Touchdown. In November, the Copelands are expecting their second child. Both Ivy League grads, they make a formidable couple.
She an executive at Google with a title so heavy she has to pay a little extra to check it at the airport baggage counter: Creative Lab Finance, Strategy and Operations Manager.
And he a one-time undrafted free agent who eventually escaped practice-squad limbo, is beginning his sixth season with his fourth different team as a plug-in defender and special teamer and who just sneaked under the wire to be recognized as one of the special “30 Under 30 Class of 2021” in sports by Forbes Magazine. He turned 30 on July 2.
The Falcons, whose new leadership became acquainted with Copeland during some extended practice-squad time in Tennessee, signed him in the offseason to a one-year free-agent deal. His job is not to exchange entrepreneurial ideas with Arthur Blank – although the graduate of Penn’s Wharton School of business would be comfortable with the conversation. Rather, he’s meant to add depth to what figures to be the stoutest position group on the Falcons’ defense.
(And it has to be the only position group in the NFL featuring two Ivy Leaguers – Copeland and Foye Oluokun out of Yale).
There is little question Copeland has done well with this football thing. Each year at his youth football camp, he spreads out a long roll of paper marked from one to 80, representing an average lifespan. In black marker, he blocks off a sliver of that time, 3½ years, representing the average length of an NFL career.
It’s a powerful visual aid to an important point. “Don’t tell me that the only thing you’re interested in for all that time is just football,” he said. “You have to be interested in something else. You might chase those passions the way I do, but ultimately, it’s OK to get your head out of a playbook and read a book.”
He already has defied that timeline by extending his football life now into his 30s. But that’s not the reason Copeland got special notice from Forbes and has become a contributor to the business publication Kiplinger – latest entry, “The Real Cost of Buying a Home.” Rather, it’s how he is able to springboard so effortlessly from football into the deep end of personal finance.
His is a most rare combination. Imagine “Mad Money” host Jim Cramer, only at 6-foot-3, 255 pounds and capable of running a 4.6 40.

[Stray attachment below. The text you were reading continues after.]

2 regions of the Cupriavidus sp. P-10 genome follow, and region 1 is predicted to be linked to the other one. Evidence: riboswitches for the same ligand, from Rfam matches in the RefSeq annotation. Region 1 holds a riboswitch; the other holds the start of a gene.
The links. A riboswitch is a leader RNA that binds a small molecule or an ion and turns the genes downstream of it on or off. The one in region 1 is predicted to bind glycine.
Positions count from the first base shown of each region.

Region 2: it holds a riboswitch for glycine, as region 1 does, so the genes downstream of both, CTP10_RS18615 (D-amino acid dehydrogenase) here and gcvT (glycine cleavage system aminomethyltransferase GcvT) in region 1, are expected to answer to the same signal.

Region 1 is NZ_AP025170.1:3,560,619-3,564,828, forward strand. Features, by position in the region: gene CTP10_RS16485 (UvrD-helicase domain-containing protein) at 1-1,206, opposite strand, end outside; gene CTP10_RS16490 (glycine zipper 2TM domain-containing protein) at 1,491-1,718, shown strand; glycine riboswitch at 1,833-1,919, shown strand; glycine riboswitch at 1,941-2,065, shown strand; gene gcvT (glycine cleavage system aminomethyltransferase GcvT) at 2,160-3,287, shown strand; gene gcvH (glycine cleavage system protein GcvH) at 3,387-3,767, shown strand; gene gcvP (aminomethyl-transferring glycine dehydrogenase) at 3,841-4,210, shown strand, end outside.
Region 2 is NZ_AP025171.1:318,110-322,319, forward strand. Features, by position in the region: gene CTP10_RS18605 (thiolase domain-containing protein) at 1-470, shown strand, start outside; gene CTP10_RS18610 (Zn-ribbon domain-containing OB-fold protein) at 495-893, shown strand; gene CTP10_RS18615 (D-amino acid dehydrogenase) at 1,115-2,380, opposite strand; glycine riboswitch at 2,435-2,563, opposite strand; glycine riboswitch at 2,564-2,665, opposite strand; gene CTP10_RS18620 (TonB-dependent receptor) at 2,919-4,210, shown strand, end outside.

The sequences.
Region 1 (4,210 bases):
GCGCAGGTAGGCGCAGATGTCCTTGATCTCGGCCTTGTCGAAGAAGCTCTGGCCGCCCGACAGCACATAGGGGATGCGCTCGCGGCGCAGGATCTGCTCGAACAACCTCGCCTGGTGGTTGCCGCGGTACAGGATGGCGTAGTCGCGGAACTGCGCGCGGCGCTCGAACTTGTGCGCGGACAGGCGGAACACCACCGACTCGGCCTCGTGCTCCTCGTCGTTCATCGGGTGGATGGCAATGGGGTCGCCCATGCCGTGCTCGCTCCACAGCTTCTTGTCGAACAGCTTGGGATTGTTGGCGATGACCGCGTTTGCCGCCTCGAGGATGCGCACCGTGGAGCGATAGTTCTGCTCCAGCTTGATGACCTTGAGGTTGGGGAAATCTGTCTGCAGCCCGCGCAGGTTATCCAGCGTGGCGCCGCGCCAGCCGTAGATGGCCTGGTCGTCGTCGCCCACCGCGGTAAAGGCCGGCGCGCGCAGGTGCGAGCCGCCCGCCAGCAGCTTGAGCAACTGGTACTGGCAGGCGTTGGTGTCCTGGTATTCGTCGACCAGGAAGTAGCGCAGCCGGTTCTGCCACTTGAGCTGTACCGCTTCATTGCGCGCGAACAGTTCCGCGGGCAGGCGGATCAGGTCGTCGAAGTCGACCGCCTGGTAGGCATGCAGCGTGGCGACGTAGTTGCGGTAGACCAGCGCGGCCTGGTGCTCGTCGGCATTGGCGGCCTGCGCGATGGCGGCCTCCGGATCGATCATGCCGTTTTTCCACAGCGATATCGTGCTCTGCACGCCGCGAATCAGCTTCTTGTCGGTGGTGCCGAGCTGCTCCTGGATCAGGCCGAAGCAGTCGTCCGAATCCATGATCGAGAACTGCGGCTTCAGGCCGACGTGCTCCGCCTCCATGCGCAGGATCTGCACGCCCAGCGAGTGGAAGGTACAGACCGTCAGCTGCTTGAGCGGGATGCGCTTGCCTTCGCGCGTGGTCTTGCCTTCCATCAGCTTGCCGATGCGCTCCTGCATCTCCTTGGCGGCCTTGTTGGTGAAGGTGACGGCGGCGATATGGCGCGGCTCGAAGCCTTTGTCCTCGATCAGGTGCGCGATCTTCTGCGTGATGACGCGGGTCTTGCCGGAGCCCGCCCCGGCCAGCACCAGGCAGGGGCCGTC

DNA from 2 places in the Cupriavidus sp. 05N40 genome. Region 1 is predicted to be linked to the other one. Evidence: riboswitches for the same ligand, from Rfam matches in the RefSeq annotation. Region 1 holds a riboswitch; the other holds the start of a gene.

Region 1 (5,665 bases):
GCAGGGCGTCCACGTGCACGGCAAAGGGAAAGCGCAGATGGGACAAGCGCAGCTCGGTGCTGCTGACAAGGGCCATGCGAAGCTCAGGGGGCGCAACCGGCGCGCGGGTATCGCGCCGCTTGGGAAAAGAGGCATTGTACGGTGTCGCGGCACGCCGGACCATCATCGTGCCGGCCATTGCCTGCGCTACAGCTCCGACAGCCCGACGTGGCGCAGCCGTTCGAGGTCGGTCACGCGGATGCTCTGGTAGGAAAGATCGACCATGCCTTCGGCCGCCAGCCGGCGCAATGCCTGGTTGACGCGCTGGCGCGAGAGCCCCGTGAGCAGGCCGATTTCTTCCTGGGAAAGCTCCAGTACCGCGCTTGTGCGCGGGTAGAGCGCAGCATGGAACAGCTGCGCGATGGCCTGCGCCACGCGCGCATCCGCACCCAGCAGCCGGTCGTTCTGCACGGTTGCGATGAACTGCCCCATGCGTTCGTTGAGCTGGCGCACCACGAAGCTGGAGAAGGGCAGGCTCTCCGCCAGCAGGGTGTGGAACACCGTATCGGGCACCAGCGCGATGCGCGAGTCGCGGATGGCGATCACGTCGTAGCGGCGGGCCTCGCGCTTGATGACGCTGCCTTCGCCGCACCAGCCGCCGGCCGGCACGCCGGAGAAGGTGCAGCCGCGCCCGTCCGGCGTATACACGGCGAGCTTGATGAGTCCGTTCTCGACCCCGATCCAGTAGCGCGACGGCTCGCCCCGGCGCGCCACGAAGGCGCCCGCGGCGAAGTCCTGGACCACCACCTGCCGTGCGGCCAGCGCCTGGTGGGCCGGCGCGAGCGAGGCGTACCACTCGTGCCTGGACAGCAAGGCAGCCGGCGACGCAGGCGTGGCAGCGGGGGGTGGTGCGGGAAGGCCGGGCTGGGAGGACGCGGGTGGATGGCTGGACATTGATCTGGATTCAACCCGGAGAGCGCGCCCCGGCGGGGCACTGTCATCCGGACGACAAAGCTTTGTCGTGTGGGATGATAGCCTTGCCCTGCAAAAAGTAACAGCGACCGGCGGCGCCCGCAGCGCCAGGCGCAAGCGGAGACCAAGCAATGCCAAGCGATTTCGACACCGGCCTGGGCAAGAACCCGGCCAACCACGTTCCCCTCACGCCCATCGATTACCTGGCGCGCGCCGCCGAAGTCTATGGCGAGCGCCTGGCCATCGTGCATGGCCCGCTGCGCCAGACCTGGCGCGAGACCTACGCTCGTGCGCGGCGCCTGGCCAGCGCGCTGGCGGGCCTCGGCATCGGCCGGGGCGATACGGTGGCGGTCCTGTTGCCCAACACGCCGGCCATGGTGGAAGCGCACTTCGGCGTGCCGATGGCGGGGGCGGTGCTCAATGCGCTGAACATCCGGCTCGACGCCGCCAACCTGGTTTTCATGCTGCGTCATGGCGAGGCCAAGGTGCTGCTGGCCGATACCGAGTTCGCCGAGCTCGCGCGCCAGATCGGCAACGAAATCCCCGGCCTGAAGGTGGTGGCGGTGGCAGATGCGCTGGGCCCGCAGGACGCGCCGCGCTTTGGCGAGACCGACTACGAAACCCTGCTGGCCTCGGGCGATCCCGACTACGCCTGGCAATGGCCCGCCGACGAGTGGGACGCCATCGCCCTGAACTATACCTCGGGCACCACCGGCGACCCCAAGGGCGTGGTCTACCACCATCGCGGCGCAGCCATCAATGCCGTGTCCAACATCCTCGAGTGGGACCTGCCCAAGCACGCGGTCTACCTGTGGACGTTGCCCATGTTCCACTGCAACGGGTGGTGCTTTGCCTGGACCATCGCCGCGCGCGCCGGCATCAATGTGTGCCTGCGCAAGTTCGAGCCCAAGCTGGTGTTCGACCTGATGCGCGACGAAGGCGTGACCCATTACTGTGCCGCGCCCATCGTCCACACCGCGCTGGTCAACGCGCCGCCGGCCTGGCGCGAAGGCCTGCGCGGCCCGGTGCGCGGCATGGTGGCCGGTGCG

Oh, and imagine Cramer’s primary job being so punishing that he has torn both large muscles on each side of his chest. Copeland’s done that, the second time last year, which cost him the rest of the season after having started in four of New England’s first six games.
Copeland early seized upon the idea that he needed to diversify, not rely solely on football. Solid thinking for any pro, but especially for an undrafted free agent. He’d use that Penn education, the platform of being an NFL player and the contacts he made along the way to build security while working in a most insecure profession.
First tip: Don’t be one of those young locker-room cliches who burn through all their new-found money on the pyre of idle pleasure. Copeland says he still lives on a small fraction of his income, investing the rest. Now he is a partner in a couple of real estate development firms, one just completing two affordable housing projects in Newark, N.J.
“It’s a habit,” he said. “I’d rather put my money in something that can make me money than spend it on something I’m going to grow out of in 2-3 years anyway.” Thus, he says he still drives the car he bought for $30,000 in 2016.
He would describe his investing style as smartly aggressive. “I have a conservative bucket, I try to make sure my assets are tied up in things I understand as much of the risk as much as possible,” he said. “But ultimately, I didn’t get here playing it safe. I tell my wife all the time I don’t think God got us here to take our foot off the gas pedal now. For me it’s about smart, calculated risk.”
It’s an idea he’s evangelistic about. He has led a “Money Talks” webinar series for fellow NFL players. And as Copeland wrapped up another day of training camp Tuesday, he was preparing for his latest session of the online course he leads – Life 101. It’s a concept he’d like to take into the high schools, imparting a measure of financial literacy.
Of most concern to the Falcons is the biggest investment Copeland made this offseason – in himself. “The most I’ve ever invested in my body in the offseason – my training and recovery process and everything like that,” he said.
And as he competes in camp for an important role on the Falcons’ defense, he does so with one clear advantage.
“Financial freedom is being able to do what I want when I want. And clearly I have one of the greatest jobs in the world – the best job in the world in my opinion. I love every single day of it. Ultimately financial freedom allows me to play freer.”
But, he added, “I always said my safety net wasn’t always my portfolio or my investments. It’s more my village. An amazing wife. An amazing mother. They’ve all lifted me to be here. Regardless if I fail at this, for whatever reason, I’ve won.”